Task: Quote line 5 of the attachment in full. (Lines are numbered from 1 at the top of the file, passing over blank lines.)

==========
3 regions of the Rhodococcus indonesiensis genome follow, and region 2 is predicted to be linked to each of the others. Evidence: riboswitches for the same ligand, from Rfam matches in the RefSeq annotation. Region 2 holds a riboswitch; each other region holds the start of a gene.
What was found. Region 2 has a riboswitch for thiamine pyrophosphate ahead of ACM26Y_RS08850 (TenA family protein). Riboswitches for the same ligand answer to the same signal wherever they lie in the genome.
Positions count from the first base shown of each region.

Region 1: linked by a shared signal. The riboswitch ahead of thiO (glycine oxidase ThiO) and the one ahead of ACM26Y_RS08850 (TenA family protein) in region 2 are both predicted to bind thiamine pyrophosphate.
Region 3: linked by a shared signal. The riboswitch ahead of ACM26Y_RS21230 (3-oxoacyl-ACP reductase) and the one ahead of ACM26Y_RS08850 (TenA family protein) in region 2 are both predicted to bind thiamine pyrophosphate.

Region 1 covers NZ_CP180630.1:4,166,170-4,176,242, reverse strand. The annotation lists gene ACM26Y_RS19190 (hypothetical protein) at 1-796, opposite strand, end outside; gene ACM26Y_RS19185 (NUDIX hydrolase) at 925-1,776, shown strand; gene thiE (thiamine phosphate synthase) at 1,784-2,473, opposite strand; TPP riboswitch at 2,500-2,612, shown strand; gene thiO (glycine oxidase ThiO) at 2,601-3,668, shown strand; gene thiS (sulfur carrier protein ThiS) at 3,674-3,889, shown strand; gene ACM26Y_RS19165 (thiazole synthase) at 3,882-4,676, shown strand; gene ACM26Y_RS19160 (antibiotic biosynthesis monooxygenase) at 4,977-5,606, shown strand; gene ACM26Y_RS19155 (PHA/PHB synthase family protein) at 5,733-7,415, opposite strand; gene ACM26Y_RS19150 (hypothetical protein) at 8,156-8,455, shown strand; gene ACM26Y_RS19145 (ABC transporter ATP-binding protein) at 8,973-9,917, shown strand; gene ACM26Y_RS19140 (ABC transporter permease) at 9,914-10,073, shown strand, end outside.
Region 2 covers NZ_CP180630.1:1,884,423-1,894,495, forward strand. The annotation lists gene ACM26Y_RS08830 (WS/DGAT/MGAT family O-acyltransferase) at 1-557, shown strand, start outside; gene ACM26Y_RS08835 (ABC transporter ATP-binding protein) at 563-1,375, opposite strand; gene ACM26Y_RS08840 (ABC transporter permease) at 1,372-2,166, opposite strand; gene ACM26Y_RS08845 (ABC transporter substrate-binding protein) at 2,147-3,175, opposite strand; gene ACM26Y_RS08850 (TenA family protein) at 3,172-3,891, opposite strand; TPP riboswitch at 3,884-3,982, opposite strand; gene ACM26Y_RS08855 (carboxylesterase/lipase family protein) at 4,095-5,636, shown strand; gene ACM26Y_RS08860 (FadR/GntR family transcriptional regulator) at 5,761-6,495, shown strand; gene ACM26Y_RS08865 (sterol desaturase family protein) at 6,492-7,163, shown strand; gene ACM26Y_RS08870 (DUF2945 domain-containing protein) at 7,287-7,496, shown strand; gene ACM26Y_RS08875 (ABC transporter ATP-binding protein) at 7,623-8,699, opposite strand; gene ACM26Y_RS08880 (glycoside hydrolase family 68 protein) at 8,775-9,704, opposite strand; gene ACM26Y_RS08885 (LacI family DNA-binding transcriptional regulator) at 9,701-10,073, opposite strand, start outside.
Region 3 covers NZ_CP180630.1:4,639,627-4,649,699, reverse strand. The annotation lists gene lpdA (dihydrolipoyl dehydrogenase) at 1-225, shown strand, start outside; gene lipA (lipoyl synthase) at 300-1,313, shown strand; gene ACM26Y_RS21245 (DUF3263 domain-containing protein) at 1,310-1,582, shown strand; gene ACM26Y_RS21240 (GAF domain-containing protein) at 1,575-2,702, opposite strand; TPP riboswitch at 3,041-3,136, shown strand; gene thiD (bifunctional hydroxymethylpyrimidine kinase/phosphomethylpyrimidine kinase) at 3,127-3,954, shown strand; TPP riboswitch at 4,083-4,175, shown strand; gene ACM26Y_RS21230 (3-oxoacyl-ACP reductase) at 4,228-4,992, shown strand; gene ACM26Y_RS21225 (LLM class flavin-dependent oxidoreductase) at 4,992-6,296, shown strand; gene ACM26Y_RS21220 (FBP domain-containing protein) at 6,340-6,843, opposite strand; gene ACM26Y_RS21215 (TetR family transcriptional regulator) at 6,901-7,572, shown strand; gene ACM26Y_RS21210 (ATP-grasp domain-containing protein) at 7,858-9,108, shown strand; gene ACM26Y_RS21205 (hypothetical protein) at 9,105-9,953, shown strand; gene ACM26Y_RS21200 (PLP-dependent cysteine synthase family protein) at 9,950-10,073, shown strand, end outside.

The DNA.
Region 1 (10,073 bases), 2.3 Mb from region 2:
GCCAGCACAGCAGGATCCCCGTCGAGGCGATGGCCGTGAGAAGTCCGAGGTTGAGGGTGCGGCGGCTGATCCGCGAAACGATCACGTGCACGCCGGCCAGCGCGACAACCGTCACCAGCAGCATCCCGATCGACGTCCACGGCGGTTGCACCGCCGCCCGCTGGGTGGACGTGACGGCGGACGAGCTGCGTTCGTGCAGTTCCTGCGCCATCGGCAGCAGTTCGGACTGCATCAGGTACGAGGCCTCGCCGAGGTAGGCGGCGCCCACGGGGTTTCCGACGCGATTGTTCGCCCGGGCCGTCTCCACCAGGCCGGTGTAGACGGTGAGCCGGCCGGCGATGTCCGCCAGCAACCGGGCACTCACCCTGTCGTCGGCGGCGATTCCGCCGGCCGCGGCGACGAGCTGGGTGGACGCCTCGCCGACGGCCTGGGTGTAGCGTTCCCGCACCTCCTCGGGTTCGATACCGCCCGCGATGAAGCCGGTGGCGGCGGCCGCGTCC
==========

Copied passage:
Region 3: linked by a shared signal. The riboswitch ahead of ACM26Y_RS21230 (3-oxoacyl-ACP reductase) and the one ahead of ACM26Y_RS08850 (TenA family protein) in region 2 are both predicted to bind thiamine pyrophosphate.